The Future of Healthcare Is Almost Now Thanks to the IoTThe Future of Healthcare Is Almost Now Thanks to the IoT
The CEO of a company that brought medical data to mobile devices sees a new wave of transformation coming to healthcare powered by the Internet of Things, which will blur the lines between tech and healthcare firms.
May 17, 2016
Let’s say you are unfortunate enough to have a classic heart attack, which is something that happens to some 735,000 people in the United States each year. You call for an ambulance and, about 30 minutes after it arrives, you are in the hospital’s catheterization laboratory having the blocked artery expanded with a balloon.
That is not a futuristic scenario—it was the cutting-edge four years ago, says Alan Portela, CEO of AirStrip (San Antonio, TX). Not long ago, the so-called door-to-balloon time would have taken between 90 to 120 minutes on average. As recently as 2006, some researchers were asking if even reducing the time to 90 minutes or less was an “unreachable chimera.”
Portela invites us to imagine what will be possible when the IoT hits its stride in healthcare. “In my view, the IoT now brings the first wave of consumerization in the healthcare industry,” Portela says. “Care coordination can now happen with a close connection between patients and caregivers. Patients can take charge of their healthcare while caregivers can tailor medical treatments to individual characteristics of those patients,” he says. “The IoT will not only be a vital element to improve outcomes but will also help us to move from a patient-centric model to a person-centric model.”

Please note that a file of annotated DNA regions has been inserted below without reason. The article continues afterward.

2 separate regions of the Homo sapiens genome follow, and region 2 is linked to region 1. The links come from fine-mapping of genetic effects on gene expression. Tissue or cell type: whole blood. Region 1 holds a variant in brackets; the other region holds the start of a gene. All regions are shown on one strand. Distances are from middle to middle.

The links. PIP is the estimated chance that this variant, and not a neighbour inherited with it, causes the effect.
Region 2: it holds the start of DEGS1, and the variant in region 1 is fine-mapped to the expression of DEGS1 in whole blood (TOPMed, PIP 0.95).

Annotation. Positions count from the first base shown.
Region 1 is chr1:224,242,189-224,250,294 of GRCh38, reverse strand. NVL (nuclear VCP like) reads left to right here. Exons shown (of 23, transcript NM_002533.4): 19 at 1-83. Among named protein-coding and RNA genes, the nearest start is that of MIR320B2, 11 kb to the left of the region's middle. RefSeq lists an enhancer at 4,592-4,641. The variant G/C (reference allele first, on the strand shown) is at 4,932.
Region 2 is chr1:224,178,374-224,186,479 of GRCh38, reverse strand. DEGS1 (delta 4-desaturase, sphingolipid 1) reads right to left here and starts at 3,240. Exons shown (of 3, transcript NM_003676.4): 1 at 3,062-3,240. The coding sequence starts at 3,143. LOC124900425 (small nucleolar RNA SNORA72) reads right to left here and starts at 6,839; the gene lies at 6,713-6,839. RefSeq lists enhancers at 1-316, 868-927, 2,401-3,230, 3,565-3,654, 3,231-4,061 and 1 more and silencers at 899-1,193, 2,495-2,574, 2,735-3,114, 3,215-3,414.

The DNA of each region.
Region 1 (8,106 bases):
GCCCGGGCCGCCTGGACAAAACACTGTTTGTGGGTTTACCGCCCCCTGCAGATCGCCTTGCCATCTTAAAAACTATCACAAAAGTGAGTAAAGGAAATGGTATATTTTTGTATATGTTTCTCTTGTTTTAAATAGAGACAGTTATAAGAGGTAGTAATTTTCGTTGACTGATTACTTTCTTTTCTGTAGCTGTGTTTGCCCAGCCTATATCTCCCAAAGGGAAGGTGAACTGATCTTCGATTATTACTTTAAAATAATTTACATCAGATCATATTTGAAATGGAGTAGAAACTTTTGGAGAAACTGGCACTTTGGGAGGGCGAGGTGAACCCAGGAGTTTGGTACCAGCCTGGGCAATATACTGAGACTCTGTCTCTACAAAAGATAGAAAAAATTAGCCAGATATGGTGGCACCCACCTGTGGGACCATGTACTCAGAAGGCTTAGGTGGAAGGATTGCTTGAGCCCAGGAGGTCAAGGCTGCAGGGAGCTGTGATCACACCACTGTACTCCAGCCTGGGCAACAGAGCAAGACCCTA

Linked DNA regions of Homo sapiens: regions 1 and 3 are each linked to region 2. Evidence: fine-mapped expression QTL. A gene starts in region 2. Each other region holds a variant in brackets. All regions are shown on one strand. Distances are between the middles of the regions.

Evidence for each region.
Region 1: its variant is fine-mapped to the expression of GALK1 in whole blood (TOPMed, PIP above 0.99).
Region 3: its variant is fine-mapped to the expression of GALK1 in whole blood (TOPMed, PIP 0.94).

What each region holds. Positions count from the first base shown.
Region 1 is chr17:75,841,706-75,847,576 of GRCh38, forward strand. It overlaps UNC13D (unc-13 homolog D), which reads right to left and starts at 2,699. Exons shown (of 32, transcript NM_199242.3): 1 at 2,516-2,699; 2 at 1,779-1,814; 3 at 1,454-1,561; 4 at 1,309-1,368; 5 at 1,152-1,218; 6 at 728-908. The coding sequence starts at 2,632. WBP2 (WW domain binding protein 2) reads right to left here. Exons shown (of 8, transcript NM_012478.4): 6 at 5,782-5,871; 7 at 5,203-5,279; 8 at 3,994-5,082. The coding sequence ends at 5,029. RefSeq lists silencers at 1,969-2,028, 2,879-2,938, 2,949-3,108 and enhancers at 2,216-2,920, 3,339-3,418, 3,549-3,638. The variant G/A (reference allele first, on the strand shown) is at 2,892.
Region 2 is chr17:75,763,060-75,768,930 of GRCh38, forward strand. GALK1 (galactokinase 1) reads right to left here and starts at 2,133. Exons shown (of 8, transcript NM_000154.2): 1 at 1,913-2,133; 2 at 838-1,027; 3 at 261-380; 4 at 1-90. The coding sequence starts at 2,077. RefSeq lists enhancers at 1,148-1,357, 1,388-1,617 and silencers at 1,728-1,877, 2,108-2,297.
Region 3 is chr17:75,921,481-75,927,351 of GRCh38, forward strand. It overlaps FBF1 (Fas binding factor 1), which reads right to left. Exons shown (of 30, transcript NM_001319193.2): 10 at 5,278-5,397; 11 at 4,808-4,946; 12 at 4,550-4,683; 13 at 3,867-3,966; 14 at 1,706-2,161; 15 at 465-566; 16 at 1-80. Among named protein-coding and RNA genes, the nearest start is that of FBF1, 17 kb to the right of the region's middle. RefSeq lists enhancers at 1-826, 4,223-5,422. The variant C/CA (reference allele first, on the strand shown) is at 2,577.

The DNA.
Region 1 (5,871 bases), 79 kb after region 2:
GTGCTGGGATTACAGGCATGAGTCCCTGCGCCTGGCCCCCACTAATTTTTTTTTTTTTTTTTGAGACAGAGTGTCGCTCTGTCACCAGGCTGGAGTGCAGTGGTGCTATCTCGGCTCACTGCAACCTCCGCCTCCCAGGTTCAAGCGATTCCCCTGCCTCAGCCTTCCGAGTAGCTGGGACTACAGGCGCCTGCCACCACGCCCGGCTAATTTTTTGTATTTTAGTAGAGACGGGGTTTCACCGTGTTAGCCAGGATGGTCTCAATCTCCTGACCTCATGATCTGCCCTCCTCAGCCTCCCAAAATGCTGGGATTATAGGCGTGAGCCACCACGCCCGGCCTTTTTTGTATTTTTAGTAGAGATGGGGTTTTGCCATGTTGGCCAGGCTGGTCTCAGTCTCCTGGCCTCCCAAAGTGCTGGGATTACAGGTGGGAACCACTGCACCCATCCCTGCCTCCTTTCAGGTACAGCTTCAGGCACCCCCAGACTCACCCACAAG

How Mobile Technology Helped Kickstart the Transformation
To understand where healthcare is headed, it can be helpful to study how mobile technology has already accomplished.
It wasn’t long after the iPhone debuted that the medical field began to notice the enormous potential of platforms like smartphones in medicine. After the launch of iPhone and Android smartphones in 2007 and 2008, physicians emerged as some of the most enthusiastic users of the devices. As of 2014, roughly four out of five doctors were using smartphones for professional purposes. Often on the go, doctors frequently have patients spread across different wings of a hospital while others may be at home, and still others could be in separate clinics.
In 2008, AirStrip became the first to have an FDA-cleared app in Apple's App Store. The app allowed OB/GYNs to monitor high-risk pregnancies in near real-time from a mobile device.
The company also launched apps that enabled cardiologists and ER docs to monitor the vital signs of high-risk patients. The technology also allows doctors to order new tests remotely. More recently, it acquired remote fetal monitoring company Sense4Baby, which can differentiate between a mother’s and baby’s heart rates. In the case that an expectant mother can no longer feel baby is moving, she can use the technology to do a non-stress test and send the results to the cloud in near real time, where her doctor can determine whether the patient is OK or should go for a check-up. “In the past, it would have taken hours or maybe even a whole day to get that kind of information,” Portela says.
Connecting the Dots
Portela predicts that patients will continue to be more empowered and will have more of a collaborative role with physicians in years to come. Because of the role the IoT will play in this shift, it will require unprecented collaboration between tech companies as well. “In my view, I see the IoT linking sensors, mobile devices, and related technologies like cloud computing, data warehousing technologies, and real-time processing, and so forth. This makes it possible to tailor treatments to a specific patient, manage costs, and better track the efficiency of treatments.”
Evidence for this convergence can be seen in the recent uptick in traditional tech firms like Google and IBM forging deals with traditional medical device makers like Johnson & Johnson and Medtronic. IBM is making its Watson platform available to help Medtronic to comb through large droves of data on diabetics. Google, on the other hand, is working with J&J to make smart surgical robotics.